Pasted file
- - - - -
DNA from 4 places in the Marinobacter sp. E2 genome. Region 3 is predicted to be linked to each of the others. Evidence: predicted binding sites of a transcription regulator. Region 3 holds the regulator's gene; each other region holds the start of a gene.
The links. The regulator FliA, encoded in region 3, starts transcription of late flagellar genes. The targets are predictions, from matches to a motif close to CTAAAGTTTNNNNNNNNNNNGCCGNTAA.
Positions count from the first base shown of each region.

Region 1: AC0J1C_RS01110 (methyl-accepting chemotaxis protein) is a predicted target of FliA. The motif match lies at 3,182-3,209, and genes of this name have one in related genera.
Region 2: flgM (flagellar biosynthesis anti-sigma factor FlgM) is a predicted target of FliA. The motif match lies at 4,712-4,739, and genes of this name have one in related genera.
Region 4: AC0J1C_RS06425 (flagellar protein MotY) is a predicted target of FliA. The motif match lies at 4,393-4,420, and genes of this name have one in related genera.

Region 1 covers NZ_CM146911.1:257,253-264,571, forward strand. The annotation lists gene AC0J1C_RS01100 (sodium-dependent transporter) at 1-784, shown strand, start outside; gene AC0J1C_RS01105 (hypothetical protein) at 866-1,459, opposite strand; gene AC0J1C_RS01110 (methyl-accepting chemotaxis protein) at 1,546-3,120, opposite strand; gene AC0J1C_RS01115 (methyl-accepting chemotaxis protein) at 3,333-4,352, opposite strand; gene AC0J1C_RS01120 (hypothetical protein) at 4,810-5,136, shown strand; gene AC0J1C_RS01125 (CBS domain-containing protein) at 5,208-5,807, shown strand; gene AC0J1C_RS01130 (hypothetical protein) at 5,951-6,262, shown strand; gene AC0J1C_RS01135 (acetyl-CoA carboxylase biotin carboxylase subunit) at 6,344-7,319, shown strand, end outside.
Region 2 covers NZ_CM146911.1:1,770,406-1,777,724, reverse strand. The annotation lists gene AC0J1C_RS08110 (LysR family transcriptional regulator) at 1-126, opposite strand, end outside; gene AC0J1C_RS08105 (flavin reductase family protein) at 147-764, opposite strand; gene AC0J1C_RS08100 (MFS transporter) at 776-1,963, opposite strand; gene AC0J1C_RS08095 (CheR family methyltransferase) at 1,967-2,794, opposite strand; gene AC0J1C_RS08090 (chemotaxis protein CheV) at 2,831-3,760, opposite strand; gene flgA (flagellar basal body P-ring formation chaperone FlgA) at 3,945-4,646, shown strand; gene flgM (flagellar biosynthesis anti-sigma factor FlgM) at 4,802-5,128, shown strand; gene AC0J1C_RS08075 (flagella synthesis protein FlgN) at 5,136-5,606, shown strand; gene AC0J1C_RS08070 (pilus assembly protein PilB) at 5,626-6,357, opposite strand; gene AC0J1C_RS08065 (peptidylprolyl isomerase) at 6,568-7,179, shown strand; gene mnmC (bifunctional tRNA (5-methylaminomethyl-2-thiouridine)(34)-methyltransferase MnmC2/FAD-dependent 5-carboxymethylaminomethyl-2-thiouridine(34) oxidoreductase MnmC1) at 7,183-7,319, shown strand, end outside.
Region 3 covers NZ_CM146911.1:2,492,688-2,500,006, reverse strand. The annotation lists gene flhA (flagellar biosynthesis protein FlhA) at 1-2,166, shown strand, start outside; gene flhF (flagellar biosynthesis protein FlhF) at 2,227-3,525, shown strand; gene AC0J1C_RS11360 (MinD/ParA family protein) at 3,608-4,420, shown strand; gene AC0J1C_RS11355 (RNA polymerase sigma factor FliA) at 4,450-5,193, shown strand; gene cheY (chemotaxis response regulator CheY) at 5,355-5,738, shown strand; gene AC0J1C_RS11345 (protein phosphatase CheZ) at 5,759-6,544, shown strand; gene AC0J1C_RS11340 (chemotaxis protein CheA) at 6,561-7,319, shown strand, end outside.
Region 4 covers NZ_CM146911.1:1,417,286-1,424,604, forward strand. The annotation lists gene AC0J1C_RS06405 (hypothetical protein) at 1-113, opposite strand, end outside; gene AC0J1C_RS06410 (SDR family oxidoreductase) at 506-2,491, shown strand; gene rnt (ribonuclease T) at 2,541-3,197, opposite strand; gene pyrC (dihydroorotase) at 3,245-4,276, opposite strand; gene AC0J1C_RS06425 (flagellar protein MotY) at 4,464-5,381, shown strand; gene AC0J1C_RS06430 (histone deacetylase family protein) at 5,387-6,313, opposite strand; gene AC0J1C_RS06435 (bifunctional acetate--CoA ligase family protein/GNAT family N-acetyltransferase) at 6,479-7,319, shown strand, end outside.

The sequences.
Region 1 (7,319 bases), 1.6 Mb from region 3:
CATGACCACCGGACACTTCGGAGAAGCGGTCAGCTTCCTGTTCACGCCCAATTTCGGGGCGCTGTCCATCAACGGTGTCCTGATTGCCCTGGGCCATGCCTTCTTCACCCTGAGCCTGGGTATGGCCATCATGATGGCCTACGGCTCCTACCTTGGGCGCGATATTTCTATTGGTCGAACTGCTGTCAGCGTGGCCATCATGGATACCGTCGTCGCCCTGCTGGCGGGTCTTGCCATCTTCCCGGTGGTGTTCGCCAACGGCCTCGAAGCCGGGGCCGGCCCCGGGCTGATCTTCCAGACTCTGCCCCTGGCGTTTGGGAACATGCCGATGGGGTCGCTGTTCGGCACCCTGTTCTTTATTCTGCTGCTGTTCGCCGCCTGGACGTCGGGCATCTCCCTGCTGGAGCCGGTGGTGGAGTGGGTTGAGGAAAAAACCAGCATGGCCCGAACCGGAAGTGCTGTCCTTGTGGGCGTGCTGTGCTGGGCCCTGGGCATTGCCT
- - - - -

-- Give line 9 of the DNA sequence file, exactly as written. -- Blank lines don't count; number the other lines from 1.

Region 3 covers NZ_CM146911.1:2,492,688-2,500,006, reverse strand. The annotation lists gene flhA (flagellar biosynthesis protein FlhA) at 1-2,166, shown strand, start outside; gene flhF (flagellar biosynthesis protein FlhF) at 2,227-3,525, shown strand; gene AC0J1C_RS11360 (MinD/ParA family protein) at 3,608-4,420, shown strand; gene AC0J1C_RS11355 (RNA polymerase sigma factor FliA) at 4,450-5,193, shown strand; gene cheY (chemotaxis response regulator CheY) at 5,355-5,738, shown strand; gene AC0J1C_RS11345 (protein phosphatase CheZ) at 5,759-6,544, shown strand; gene AC0J1C_RS11340 (chemotaxis protein CheA) at 6,561-7,319, shown strand, end outside.